Checkbooks, Pantsuits, and Other New Things: What Law School Feels Like in Your Early 20s

A friend of mine recently asked me whether I felt like I was “wasting my 20s” on law school. I don’t think he meant the entirety of my 20s—obviously law school doesn’t take 10 years to complete, and he is just 26 himself—but the part of your 20s that really captures the essence of the decade. The “young” 20s, “fun” 20s, “drink with no hangover” 20s (though I have learned that comes to an end soon after legality). The supposedly carefree portion of your life when you can just pick up and leave at any time, start a new job or a new adventure without having to consider mortgage payments, spouses, or those miniature versions of themselves people in their late 20s have on the brain.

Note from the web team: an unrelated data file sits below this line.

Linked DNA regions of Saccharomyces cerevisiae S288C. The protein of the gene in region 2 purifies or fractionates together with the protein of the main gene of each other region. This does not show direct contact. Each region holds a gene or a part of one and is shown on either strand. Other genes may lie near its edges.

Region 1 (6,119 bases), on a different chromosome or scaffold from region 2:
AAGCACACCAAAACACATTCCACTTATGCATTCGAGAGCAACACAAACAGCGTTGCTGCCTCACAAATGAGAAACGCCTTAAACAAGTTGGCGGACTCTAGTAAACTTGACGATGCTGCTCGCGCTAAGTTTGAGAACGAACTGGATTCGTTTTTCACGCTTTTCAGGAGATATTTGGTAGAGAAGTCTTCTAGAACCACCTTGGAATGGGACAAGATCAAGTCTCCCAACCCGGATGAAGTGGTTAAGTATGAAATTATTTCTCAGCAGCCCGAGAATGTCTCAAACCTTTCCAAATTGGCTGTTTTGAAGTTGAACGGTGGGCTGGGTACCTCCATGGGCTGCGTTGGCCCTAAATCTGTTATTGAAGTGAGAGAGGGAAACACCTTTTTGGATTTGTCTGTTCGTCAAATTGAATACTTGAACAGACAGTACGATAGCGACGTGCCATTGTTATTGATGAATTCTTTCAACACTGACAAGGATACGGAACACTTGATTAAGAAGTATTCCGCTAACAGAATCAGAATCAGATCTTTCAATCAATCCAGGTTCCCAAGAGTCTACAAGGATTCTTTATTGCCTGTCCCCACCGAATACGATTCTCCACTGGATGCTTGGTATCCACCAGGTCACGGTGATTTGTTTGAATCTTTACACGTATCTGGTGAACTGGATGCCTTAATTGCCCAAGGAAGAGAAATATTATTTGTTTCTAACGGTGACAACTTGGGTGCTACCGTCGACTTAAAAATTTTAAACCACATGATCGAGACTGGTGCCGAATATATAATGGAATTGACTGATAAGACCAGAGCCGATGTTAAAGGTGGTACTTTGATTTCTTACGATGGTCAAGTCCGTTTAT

In that sense, no, I do not feel like I am wasting anything. In fact, this is always sort of where I pictured I would be at the age of (almost) 23: in law school, studying a lot, working a little too hard, maybe with a few pantsuits hanging in my closet alongside my ripped jeans. Of course, I always envisioned myself more like Elle Woods at Harvard than part-time nanny, part-time neurotic law student. But still, this is exactly what I thought my early 20s were for, and while it may seem strange that I didn’t dream of traveling or working or doing something other than sitting among dusty case books in a library, I’m pretty okay with my situation.

“If you know you want to practice law, why wait? I get to start my career when I’m 24. On the other hand, I haven’t heard anyone who took a year or two off say they regretted it. It has the benefits of putting some extra money in your pocket, adding something to your résumé, giving you perspective, and probably increasing your work ethic.”